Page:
Now that the air is clear, I traveled by bike to Fort Greene Park today to seek out a reported yellow-throated warbler, not to be confused with the common yellowthroat. Being April, one would normally be excited to head outside on a sunny day, except for the fact I had to wear gloves on my bike, thermals under my clothing, and couldn't type into my phone because my hands were so iced! Spring, where you at?! Srsly.
I do not know the park well and meandered my way up to the monument, where I found a group had formed, also looking for this warbler. In the end, I met some new folks, saw some familiar faces and we all used our eyes to call out when we had the bird in sight. I find birding to be such a wonderful way to socialize, I have made such great friends through doing this and always look forward to meeting new people while out in the field.
Glad to say, the yellow throated warbler is officially ticked on my list!
|A very light colored American Robin.|
|This one mourning dove caught my eye, the feathers on its shoulders were like gold leaf! Super metallic!|
|The dark-eyed juncos were super singers today- also singing were the house finches!|
|And here come some really cruddy photos of the Yellow-throated warbler!|
|So this tree had 2 to 3 yellowbellied sapsuckers working some wells they created and the sap was flowing, quite generously. It drew in this guy, as well as juncos, kinglets, and house sparrows -- probably insects too, for the birds to also dine on!|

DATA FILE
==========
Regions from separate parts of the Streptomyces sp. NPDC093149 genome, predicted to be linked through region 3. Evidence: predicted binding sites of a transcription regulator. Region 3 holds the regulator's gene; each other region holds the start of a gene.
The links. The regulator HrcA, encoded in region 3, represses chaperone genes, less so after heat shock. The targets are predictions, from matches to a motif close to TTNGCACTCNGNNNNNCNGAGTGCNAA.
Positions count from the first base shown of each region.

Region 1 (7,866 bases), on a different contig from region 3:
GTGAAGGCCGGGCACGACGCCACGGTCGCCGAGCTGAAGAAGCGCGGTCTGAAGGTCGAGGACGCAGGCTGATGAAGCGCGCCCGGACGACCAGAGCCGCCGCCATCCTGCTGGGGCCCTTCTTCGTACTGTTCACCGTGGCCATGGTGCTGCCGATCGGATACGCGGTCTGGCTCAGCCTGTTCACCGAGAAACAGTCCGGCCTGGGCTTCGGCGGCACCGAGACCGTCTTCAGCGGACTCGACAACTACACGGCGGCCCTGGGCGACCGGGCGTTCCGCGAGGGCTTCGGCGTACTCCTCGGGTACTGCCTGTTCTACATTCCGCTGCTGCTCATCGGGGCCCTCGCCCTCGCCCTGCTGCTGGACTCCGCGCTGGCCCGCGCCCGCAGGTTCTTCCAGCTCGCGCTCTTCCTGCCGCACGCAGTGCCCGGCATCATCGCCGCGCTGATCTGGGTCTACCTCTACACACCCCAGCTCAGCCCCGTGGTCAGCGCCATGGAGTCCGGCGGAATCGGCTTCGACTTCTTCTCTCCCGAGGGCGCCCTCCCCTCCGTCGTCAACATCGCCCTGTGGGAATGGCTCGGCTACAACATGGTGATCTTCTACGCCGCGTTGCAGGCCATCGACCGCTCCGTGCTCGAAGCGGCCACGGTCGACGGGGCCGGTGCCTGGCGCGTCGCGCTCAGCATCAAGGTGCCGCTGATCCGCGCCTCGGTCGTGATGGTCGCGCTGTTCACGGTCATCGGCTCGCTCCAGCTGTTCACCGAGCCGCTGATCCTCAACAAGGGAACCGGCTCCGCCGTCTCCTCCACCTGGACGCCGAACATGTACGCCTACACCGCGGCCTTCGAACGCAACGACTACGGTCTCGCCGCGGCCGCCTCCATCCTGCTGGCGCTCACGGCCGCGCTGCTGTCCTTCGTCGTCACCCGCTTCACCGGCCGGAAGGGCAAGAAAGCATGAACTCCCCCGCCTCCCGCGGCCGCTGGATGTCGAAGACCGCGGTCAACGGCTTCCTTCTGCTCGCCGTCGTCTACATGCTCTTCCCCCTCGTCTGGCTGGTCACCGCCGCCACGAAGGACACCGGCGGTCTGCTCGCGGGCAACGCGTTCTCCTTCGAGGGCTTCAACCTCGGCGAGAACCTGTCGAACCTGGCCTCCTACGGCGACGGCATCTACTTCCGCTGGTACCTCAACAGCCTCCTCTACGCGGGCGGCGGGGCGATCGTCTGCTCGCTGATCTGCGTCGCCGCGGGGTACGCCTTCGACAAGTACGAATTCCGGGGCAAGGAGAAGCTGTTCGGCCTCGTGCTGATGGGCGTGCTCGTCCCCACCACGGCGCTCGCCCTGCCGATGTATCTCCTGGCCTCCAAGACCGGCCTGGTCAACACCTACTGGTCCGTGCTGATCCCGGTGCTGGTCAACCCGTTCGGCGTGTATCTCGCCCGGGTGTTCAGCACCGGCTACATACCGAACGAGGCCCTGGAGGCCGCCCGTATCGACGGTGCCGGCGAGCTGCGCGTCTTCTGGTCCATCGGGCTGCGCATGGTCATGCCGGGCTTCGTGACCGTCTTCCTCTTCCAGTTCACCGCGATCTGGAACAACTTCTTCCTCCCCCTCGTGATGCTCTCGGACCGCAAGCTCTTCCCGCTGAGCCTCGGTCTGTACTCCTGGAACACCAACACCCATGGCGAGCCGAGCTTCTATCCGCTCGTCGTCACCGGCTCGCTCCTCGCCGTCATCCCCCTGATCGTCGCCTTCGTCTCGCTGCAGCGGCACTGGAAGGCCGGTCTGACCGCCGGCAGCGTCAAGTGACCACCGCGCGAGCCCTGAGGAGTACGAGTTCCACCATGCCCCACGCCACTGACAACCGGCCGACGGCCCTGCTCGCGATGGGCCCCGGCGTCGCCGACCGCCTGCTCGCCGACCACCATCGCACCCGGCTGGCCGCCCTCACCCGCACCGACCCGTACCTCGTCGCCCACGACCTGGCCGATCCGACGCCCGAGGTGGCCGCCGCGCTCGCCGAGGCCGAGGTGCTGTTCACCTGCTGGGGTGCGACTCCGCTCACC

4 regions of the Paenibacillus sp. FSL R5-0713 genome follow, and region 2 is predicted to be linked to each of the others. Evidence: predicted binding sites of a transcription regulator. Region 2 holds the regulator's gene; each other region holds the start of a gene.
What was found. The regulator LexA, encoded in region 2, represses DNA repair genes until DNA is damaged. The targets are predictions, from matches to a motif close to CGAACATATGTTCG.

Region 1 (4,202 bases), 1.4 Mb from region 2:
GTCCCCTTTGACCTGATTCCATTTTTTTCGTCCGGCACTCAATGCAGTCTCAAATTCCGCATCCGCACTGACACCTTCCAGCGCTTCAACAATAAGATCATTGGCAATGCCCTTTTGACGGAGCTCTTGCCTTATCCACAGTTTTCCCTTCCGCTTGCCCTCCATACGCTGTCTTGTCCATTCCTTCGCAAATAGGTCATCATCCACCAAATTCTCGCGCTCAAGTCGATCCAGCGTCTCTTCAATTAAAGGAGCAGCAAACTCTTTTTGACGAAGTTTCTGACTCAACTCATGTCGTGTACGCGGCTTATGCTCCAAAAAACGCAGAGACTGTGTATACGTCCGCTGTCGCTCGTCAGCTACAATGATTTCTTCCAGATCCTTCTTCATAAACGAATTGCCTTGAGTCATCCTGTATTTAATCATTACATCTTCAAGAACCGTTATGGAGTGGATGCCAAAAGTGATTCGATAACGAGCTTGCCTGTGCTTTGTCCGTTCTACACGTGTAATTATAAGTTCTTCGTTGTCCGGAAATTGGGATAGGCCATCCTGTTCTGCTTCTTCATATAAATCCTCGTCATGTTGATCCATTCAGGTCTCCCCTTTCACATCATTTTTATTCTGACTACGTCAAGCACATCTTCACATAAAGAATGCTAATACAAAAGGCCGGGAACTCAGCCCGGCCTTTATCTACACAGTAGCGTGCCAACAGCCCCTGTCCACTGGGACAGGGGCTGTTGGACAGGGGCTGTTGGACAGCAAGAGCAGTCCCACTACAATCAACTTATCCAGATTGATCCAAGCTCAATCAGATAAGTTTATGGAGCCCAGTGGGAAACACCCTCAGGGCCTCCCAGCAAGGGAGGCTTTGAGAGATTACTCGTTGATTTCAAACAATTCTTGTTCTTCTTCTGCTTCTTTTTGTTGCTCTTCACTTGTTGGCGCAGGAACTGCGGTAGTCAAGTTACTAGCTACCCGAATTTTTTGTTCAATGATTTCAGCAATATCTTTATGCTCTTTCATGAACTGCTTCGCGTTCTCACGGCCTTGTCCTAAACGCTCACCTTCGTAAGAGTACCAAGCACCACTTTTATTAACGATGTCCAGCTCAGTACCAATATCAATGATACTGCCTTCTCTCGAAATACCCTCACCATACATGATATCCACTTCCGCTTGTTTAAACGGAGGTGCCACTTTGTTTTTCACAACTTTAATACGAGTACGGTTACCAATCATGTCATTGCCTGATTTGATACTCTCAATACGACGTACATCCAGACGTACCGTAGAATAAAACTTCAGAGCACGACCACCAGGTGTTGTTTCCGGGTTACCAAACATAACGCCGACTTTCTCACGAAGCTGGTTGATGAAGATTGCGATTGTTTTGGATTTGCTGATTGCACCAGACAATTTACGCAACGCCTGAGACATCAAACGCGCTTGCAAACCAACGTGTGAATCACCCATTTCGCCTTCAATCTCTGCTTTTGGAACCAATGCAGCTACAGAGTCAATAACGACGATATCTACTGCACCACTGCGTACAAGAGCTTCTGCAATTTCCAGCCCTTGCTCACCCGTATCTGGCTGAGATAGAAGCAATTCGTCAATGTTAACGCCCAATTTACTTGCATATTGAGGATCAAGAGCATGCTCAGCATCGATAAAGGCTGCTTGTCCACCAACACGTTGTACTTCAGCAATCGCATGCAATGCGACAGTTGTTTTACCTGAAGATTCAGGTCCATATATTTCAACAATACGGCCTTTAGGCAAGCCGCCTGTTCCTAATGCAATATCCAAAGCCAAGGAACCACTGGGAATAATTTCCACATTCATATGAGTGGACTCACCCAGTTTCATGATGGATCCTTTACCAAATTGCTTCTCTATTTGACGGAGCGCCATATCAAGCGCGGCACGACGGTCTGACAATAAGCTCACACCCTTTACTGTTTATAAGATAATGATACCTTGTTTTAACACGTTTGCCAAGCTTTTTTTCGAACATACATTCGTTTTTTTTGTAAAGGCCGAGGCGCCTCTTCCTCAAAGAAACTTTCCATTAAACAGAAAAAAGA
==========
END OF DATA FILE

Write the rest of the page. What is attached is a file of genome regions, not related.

|The people who named birds, I get the feeling they weren't super creative. Most birds are named for the calls they make (like chickadees) or their general appearance, like the yellow-throated warbler. And then someone else also has a warbler with a yellow throat, and darn, that name was already taken, and so that's why this guy, name-wise, should not be confused with the Common Yellowthroat.|
|A yellow-bellied sapsucker (another creative point withdrawn from those responsible for naming birds) shows off some wonderful camouflage with some lichen-covered bark.|
|We know this one is a female, males have a red bib on their throat, females lack this feature.|